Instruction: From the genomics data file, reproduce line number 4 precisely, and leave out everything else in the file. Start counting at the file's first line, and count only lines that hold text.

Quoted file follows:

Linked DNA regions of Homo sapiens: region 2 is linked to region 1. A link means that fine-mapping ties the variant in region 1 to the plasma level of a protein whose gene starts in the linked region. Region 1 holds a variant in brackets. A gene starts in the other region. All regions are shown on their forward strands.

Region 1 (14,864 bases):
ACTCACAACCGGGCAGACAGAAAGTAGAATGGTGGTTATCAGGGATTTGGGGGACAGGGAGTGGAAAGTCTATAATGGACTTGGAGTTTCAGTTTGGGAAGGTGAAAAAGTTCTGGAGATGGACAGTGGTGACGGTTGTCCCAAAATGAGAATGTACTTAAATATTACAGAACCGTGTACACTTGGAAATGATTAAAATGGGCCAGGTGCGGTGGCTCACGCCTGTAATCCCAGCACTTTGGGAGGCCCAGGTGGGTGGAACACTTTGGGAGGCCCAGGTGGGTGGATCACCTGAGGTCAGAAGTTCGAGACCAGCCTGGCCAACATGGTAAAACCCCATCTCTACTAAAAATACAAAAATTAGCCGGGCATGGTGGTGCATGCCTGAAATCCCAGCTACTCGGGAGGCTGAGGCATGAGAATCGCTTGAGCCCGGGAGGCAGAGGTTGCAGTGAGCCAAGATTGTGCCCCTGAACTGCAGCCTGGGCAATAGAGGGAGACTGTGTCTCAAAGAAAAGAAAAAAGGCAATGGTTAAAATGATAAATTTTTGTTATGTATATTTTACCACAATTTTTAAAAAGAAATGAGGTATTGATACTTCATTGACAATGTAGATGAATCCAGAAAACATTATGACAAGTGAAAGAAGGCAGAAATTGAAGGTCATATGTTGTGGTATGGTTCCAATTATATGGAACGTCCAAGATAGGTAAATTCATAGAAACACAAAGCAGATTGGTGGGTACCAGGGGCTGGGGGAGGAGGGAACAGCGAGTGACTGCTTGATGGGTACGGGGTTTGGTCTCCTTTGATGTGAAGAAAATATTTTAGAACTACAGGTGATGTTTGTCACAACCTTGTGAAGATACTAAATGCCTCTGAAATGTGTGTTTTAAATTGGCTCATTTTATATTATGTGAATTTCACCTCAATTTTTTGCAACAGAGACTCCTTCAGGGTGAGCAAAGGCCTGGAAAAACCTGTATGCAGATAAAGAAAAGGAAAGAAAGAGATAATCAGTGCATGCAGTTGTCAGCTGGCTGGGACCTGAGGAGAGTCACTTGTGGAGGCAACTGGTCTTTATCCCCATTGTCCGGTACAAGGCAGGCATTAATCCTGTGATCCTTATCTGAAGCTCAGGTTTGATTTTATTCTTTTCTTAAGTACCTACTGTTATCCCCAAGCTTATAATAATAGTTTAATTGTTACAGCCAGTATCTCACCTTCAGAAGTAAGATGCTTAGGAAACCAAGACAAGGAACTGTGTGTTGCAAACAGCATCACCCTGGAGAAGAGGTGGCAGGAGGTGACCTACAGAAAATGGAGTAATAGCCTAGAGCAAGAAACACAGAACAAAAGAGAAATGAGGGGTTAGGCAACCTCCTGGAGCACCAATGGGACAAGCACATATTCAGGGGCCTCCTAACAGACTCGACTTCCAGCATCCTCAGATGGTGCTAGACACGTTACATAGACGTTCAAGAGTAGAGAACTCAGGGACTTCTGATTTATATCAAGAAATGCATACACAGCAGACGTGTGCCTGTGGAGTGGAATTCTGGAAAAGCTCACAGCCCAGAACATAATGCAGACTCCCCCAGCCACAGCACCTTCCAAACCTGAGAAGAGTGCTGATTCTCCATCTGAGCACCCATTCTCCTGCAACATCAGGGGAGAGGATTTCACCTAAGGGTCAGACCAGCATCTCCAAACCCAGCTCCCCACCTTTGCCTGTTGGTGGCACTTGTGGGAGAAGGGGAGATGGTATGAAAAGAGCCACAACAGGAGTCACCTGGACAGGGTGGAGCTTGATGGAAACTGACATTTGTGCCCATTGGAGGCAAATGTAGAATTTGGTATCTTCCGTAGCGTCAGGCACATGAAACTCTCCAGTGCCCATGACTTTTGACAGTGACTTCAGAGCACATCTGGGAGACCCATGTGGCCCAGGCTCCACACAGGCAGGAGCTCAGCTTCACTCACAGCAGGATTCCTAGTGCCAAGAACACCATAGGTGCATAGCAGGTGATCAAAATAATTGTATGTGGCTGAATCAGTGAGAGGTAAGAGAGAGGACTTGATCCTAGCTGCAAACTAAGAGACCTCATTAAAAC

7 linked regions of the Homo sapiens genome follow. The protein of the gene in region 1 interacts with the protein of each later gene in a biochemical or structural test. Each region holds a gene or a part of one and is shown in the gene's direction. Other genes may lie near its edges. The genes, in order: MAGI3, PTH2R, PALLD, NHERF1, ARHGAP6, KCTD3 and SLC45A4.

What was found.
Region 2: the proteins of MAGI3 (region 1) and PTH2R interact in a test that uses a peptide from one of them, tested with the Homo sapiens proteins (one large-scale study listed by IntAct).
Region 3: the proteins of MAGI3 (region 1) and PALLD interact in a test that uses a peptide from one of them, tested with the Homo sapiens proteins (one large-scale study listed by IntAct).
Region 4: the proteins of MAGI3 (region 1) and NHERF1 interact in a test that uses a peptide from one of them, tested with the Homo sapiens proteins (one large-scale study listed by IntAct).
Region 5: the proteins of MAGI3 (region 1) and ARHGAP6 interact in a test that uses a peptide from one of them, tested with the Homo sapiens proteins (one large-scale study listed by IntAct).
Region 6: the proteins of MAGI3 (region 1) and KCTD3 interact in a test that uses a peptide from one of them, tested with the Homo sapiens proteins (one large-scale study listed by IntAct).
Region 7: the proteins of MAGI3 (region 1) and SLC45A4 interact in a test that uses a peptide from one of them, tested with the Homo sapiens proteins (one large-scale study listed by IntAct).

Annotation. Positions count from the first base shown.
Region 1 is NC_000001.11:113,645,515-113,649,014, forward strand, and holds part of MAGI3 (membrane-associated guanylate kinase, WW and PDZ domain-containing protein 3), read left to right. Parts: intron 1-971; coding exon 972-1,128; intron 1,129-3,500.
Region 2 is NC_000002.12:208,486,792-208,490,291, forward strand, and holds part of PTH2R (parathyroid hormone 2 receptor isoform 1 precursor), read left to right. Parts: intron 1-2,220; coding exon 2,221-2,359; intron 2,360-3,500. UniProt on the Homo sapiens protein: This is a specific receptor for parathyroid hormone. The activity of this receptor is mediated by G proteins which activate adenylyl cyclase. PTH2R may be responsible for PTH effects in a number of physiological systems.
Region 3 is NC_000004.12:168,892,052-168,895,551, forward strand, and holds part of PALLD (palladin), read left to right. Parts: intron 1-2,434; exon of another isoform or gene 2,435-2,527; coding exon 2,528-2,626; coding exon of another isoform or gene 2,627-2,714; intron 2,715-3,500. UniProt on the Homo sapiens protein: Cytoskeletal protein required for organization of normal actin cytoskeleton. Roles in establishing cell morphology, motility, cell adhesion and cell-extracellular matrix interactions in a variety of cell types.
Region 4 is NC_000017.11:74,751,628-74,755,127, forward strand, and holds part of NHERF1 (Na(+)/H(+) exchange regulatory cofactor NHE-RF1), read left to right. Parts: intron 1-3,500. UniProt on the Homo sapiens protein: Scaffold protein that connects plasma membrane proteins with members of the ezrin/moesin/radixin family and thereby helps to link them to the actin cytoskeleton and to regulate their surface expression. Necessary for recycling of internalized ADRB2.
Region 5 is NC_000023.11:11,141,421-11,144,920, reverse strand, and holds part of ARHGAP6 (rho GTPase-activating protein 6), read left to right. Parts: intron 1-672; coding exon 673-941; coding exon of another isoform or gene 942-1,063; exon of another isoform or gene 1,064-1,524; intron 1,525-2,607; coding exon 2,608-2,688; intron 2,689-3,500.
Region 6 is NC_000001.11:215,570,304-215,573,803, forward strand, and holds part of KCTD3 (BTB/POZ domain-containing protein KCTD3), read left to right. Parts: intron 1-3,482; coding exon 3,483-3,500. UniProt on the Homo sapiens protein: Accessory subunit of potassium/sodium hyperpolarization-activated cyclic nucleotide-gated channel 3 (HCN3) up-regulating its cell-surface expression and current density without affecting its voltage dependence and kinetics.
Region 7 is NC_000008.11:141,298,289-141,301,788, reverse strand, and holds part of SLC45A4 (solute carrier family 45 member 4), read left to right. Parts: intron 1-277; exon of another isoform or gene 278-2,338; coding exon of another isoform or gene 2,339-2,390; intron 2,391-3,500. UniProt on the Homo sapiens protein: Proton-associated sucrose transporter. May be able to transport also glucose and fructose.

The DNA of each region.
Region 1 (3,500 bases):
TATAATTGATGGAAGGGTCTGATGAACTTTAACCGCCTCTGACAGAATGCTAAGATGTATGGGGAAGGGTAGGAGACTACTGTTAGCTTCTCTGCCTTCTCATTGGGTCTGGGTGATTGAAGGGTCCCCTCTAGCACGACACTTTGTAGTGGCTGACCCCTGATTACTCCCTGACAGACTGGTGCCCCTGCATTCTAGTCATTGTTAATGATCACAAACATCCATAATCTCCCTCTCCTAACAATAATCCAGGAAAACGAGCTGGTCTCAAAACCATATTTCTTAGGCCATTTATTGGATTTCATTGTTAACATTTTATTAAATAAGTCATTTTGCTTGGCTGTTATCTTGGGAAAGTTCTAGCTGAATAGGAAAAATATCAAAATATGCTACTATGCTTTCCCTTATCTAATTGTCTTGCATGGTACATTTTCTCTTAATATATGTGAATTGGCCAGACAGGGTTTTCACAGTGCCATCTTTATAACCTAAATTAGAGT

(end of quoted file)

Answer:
7 linked regions of the Homo sapiens genome follow. The protein of the gene in region 1 interacts with the protein of each later gene in a biochemical or structural test. Each region holds a gene or a part of one and is shown in the gene's direction. Other genes may lie near its edges. The genes, in order: MAGI3, PTH2R, PALLD, NHERF1, ARHGAP6, KCTD3 and SLC45A4.